Dissertation Title: "Implications of Rising Medical Care Spending"
Personal health care spending accounts for a growing share of the economy and creates pressure on individual and government budgets. Rising spending creates policy challenges because the main driver of increases, medical technology, contributes to health improvements and attracts substantial public and political support. In three papers, this thesis focuses on implications of rising spending for quality of care and scope of insurance coverage. The first paper focuses on a potential way to improve quality, as rising spending creates pressure to get better value from spending, particularly as people are living longer with chronic diseases. Using panel survey data, I find that older adults who develop new health conditions are three times more likely to quit smoking, and have modest weight loss, relative to individuals without new conditions. People with new conditions account for half of observed quits and dampen an overall weight increase. New health conditions may be a teachable moment to promote health behavior change as secondary prevention through the health care system.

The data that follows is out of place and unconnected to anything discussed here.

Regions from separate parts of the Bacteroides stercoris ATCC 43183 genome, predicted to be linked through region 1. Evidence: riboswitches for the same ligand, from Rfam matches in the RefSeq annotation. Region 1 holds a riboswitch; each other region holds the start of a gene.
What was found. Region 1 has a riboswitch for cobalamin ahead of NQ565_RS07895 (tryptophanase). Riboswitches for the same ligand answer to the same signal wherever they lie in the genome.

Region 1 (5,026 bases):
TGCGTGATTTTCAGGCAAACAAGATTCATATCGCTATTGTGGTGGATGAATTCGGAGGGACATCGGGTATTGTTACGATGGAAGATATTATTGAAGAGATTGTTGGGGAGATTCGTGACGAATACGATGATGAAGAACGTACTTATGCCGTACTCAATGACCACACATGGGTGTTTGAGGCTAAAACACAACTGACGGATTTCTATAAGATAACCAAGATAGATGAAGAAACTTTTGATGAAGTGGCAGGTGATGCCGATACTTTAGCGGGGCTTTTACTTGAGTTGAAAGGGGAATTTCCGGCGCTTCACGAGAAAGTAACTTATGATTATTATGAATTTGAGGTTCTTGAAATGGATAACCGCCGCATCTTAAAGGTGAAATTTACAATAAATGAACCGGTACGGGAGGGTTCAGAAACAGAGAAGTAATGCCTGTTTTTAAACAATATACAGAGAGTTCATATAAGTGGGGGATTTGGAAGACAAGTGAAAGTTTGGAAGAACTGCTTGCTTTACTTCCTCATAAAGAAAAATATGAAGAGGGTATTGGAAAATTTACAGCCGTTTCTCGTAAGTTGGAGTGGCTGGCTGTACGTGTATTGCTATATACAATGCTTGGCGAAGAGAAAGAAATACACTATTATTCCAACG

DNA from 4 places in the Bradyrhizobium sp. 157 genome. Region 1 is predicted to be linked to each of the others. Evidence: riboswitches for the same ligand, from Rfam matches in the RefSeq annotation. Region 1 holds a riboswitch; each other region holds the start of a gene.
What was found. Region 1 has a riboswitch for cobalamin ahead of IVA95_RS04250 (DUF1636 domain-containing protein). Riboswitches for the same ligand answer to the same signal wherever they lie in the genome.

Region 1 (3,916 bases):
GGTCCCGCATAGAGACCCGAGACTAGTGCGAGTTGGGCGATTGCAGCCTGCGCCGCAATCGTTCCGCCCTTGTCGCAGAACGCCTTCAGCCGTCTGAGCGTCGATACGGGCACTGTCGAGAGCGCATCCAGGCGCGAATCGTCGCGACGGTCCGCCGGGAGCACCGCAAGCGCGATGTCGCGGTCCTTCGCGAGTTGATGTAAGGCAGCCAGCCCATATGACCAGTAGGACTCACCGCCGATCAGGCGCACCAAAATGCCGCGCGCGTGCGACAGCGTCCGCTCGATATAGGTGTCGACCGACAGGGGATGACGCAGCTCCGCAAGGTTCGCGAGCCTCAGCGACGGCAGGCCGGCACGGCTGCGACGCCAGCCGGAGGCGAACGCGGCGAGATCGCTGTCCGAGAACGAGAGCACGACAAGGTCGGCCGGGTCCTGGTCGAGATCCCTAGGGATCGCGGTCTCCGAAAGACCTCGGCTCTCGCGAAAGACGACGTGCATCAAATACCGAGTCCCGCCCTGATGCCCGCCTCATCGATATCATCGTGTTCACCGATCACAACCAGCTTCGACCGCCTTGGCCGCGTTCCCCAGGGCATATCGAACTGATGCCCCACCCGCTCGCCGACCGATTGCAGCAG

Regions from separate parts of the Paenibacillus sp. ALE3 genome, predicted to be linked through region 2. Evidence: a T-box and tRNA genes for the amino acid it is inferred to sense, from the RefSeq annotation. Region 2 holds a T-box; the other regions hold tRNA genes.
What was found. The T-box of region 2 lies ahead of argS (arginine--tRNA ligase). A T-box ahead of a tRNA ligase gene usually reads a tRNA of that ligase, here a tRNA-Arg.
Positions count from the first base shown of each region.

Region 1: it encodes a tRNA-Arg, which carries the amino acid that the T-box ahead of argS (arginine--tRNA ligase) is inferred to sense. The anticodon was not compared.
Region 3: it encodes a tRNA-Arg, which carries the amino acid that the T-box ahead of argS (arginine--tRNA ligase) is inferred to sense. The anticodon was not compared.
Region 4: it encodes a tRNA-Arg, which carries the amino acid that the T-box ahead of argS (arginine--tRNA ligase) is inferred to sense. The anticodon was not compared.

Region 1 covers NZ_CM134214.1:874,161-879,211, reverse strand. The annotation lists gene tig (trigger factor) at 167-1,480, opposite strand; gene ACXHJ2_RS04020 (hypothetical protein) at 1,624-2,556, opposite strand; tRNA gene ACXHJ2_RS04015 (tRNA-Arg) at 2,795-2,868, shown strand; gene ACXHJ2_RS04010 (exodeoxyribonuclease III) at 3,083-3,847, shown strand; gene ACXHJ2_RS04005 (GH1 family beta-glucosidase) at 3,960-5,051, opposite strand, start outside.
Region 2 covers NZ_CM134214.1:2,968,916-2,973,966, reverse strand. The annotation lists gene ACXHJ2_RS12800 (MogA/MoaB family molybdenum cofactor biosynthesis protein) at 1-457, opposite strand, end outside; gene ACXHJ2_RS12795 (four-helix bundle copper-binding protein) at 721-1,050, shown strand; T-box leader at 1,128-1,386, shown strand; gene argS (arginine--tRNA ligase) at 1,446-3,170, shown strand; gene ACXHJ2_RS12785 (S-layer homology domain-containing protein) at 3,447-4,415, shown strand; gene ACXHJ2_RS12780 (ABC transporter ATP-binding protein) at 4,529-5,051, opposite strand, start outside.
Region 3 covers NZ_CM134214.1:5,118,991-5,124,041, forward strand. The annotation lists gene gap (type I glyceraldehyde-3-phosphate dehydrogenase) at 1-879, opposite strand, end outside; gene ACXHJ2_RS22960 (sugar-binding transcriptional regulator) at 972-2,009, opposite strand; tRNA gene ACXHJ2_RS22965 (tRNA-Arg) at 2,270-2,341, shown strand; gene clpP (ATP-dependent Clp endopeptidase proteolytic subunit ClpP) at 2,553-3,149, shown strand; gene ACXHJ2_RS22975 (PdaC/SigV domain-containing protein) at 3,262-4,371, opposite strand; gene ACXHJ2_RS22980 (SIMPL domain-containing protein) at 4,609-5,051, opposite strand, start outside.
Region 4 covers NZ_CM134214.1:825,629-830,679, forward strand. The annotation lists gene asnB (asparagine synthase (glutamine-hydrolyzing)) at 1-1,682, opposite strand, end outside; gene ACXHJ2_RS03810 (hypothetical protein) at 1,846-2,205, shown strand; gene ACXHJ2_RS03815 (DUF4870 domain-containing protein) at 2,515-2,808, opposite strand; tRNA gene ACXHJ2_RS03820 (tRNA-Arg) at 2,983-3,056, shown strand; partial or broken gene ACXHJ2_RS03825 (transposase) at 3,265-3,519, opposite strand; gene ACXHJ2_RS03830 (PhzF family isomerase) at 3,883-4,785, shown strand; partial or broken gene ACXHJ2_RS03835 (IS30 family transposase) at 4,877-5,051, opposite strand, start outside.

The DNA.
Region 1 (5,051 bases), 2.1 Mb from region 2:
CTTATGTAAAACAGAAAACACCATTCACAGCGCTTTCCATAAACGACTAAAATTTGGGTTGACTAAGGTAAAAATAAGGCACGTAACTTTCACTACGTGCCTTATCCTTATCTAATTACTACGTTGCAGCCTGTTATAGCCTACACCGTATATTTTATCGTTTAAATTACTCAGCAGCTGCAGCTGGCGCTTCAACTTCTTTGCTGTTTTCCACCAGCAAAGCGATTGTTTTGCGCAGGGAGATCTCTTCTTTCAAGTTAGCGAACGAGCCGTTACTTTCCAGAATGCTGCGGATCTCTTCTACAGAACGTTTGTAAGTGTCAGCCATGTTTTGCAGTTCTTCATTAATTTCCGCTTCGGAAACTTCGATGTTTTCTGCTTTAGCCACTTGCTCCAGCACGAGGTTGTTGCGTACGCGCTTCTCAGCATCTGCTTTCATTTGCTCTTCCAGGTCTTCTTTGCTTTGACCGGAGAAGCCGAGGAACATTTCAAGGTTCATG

The second paper focuses on Medicare regulatory decisions on coverage of new treatments, as rising spending also creates pressure on scope of benefits. I propose a bureaucratic decisionmaking framework where the agency acts to mediate tensions in underlying goals in the context of complex evidence and pluralistic stakeholder input. Using qualitative evidence from case studies and interviews, I find that decisions follow strong clinical evidence. When evidence is less certain, decisions for high cost treatments reflect greater scrutiny of evidence, while some decisions for salient diseases with limited treatment alternatives interpret uncertain evidence more broadly.
The final paper assesses the role of rising costs in declines in coverage, recognizing that rising spending also creates pressure on availability of coverage. Using multiple data sets and econometric techniques, this paper shows that rising premiums account for over half of the decline in health insurance over the 1990s. Initiatives aimed at reducing the number of uninsured must confront the growing pressure on coverage rates generated by rising costs.